Of the 116 women who underwent both OCT and CMR, 98 exhibited abnormalities on one or both studies, resulting in a final diagnosis of MI in 64%, myocarditis in 15%, Takotsubo in 3%, and non-ischemic cardiomyopathy in 2%. No cause could be identified for the remaining 16%. The authors concluded that among women with the clinical diagnosis of MINOCA, OCT plus CMR identified a cause in 84%, with 75% ischemic and 25% non-ischemic or alternative diagnoses to MI.
MINOCA is thought to represent 5-15% of MI patients; many of these are women. Post-MI adverse events occur in about 25% and mortality in about 11% over five years. The authors of clinical and autopsy studies have identified various potential mechanisms of MINOCA. Vascular causes include plaque rupture, erosion, and cavitation; coronary spasm, embolism, and dissection; and combinations of these. Non-vascular causes include myocarditis, Takotsubo syndrome, and cardiomyopathy. MINOCA is not thought to include microvascular disease despite its predominance in women.
In any given case, a precise mechanistic diagnosis likely would aid in acute and long-term treatment. For example, the treatment and secondary prevention of myocarditis differs greatly from those of myocardial ischemia/infarction. Thus, this analysis from the HARP study is of interest.
OCT is superior to angiography and intravascular ultrasound for identifying subtle coronary lesions and plaque characteristics, whereas CMR is superior for identifying myocardial injury caused by ischemia, inflammation, or other causes. Combining these two techniques makes sense for evaluating MINOCA patients. Unfortunately, even in this research study, there were significant challenges in successfully accomplishing both imaging modalities. Of 301 patients, there were interpretable OCT studies for only 145. Of those, only 59% studied all three main coronary arteries. Of the 145 with successful OCT, there were interpretable CMRs for 116.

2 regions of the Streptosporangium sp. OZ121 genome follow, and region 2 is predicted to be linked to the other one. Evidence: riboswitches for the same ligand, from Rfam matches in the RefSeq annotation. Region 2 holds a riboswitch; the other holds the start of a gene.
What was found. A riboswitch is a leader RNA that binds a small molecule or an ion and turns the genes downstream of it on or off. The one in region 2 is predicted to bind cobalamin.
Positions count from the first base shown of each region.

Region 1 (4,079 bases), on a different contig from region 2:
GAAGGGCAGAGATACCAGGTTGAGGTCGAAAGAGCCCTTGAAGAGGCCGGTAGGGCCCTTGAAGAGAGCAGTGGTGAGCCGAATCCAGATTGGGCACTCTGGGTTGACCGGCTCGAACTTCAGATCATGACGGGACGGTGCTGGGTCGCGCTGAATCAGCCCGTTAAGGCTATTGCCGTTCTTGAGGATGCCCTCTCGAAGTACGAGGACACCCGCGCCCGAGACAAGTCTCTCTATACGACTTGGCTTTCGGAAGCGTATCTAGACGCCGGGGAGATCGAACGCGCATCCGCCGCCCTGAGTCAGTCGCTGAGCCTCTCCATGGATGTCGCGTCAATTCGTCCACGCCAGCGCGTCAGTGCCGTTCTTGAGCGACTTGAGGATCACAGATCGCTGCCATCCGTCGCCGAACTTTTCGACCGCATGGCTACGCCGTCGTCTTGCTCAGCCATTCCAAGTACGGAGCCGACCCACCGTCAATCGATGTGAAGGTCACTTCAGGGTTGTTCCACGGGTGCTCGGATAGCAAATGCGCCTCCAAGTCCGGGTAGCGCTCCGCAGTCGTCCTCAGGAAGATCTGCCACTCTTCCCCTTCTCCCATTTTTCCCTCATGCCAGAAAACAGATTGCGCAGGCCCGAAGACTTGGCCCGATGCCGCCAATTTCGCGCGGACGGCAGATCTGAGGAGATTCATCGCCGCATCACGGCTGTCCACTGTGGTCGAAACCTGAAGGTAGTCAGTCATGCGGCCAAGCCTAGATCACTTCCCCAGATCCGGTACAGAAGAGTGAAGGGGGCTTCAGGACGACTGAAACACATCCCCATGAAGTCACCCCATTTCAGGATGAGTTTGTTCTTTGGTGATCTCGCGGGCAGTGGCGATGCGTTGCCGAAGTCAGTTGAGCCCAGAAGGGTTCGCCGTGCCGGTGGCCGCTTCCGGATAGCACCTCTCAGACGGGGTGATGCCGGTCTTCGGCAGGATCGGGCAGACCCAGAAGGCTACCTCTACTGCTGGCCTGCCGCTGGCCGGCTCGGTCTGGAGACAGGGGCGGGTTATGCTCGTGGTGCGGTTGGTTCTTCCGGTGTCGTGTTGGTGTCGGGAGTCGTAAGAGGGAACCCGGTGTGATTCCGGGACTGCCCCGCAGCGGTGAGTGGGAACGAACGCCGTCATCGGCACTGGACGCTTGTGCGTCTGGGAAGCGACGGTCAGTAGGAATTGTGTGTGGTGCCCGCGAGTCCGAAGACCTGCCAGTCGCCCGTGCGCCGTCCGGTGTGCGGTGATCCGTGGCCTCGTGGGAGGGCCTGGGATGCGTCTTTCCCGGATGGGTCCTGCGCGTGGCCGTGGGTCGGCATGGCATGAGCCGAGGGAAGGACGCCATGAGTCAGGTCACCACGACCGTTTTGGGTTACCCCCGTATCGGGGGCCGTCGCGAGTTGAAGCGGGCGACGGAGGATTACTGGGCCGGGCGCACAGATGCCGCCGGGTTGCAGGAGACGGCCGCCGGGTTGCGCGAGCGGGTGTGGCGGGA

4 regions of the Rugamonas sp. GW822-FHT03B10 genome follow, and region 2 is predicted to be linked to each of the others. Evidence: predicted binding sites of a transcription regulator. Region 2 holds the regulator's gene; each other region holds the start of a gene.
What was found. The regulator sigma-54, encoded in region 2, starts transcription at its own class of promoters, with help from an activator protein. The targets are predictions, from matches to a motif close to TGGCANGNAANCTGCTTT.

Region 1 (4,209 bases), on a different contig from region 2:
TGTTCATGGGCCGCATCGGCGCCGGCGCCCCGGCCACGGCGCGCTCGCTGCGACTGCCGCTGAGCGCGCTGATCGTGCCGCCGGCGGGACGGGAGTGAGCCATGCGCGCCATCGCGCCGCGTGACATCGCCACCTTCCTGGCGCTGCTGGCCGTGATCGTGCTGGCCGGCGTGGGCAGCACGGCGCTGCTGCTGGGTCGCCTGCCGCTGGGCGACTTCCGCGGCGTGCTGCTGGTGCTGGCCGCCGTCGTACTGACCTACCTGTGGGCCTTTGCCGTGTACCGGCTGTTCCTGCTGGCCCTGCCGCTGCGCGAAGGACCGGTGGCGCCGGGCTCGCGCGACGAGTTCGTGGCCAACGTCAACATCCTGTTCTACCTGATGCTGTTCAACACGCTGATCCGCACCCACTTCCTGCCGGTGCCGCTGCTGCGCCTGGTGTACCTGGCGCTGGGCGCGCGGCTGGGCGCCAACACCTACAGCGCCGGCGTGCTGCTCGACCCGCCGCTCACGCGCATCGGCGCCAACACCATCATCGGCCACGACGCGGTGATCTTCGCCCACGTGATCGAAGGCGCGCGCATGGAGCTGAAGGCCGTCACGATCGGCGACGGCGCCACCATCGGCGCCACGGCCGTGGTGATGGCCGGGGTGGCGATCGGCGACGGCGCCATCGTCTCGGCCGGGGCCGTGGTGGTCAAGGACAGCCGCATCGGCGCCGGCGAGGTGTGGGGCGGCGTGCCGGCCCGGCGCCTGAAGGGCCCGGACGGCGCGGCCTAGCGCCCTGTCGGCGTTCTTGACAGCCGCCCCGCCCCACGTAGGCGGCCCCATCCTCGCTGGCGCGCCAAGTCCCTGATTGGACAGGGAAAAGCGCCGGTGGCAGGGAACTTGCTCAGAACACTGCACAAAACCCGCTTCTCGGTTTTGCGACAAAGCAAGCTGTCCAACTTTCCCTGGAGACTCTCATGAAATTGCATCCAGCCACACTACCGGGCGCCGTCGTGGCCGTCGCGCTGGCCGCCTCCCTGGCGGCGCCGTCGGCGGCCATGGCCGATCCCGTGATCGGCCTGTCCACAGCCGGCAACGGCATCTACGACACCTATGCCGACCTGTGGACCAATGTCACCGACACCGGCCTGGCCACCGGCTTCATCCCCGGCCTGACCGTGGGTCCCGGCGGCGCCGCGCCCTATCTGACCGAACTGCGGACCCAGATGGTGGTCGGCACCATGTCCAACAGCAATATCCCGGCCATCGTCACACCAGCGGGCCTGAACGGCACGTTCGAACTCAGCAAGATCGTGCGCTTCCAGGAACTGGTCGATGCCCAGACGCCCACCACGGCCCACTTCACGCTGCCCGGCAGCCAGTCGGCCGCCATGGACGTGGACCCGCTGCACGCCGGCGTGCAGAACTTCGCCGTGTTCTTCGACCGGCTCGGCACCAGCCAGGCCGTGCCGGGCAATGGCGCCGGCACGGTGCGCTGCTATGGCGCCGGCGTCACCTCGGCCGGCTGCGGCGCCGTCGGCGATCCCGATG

Perhaps the most surprising finding is that of 145 patients who underwent OCT, the site investigators thought 53% of these patients had normal coronary arteries, whereas none of the 145 patients did according to OCT. Of course, the definition of normal coronary arteries may have been different between the two studies. OCT revealed about two-thirds of the patients had at least one stenosed artery at 11-30%. For a little more than another one-third of patients, there were 31-50% stenoses. Clearly, there was a disconnect between angiography and OCT.
On the other hand, not all showed evidence of MI or myocardial injury on CMR. Many of these coronary plaques were not the MINOCA culprits. Plaque disruption by OCT did correlate with CMR findings, which strengthens the conclusion that these were culprit lesions. These disruptions could have caused small thrombi that briefly occluded the artery (or embolized distally or provoked transient coronary spasm). The low incidence of spasm detection may have been caused by nitroglycerin administered during angiography or arterial vasodilators given in radial cases. No provocative tests for spasm were conducted. Also, 40% of patients with normal CMR studies exhibited culprit lesions on OCT, yet another disconnect. These sophisticated imaging techniques could aid cardiologists with their diagnosis and treatment of MINOCA. However, these techniques are challenging to accomplish in this clinical setting and may not always give the most helpful information.